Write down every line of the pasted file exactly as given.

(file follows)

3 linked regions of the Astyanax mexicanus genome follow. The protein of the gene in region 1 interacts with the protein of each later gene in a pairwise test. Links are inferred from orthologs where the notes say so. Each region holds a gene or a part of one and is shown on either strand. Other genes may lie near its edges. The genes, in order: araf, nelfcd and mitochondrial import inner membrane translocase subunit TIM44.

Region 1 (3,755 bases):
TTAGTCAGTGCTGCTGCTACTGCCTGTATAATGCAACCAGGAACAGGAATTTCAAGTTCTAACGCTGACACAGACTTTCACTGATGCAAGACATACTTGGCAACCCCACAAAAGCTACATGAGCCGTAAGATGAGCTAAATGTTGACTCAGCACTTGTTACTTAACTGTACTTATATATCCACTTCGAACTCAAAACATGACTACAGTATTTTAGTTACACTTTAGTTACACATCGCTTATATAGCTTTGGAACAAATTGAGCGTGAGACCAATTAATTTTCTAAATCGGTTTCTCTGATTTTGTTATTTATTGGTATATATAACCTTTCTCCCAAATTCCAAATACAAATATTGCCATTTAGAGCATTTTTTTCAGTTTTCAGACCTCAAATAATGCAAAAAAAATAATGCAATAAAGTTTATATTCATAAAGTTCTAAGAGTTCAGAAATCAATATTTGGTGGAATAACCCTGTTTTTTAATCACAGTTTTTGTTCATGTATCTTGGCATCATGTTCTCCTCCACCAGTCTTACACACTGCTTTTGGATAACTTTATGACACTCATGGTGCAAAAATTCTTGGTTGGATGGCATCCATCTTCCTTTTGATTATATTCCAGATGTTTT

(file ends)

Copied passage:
3 linked regions of the Astyanax mexicanus genome follow. The protein of the gene in region 1 interacts with the protein of each later gene in a pairwise test. Links are inferred from orthologs where the notes say so. Each region holds a gene or a part of one and is shown on either strand. Other genes may lie near its edges. The genes, in order: araf, nelfcd and mitochondrial import inner membrane translocase subunit TIM44.

Region 1 (3,755 bases):
TTAGTCAGTGCTGCTGCTACTGCCTGTATAATGCAACCAGGAACAGGAATTTCAAGTTCTAACGCTGACACAGACTTTCACTGATGCAAGACATACTTGGCAACCCCACAAAAGCTACATGAGCCGTAAGATGAGCTAAATGTTGACTCAGCACTTGTTACTTAACTGTACTTATATATCCACTTCGAACTCAAAACATGACTACAGTATTTTAGTTACACTTTAGTTACACATCGCTTATATAGCTTTGGAACAAATTGAGCGTGAGACCAATTAATTTTCTAAATCGGTTTCTCTGATTTTGTTATTTATTGGTATATATAACCTTTCTCCCAAATTCCAAATACAAATATTGCCATTTAGAGCATTTTTTTCAGTTTTCAGACCTCAAATAATGCAAAAAAAATAATGCAATAAAGTTTATATTCATAAAGTTCTAAGAGTTCAGAAATCAATATTTGGTGGAATAACCCTGTTTTTTAATCACAGTTTTTGTTCATGTATCTTGGCATCATGTTCTCCTCCACCAGTCTTACACACTGCTTTTGGATAACTTTATGACACTCATGGTGCAAAAATTCTTGGTTGGATGGCATCCATCTTCCTTTTGATTATATTCCAGATGTTTT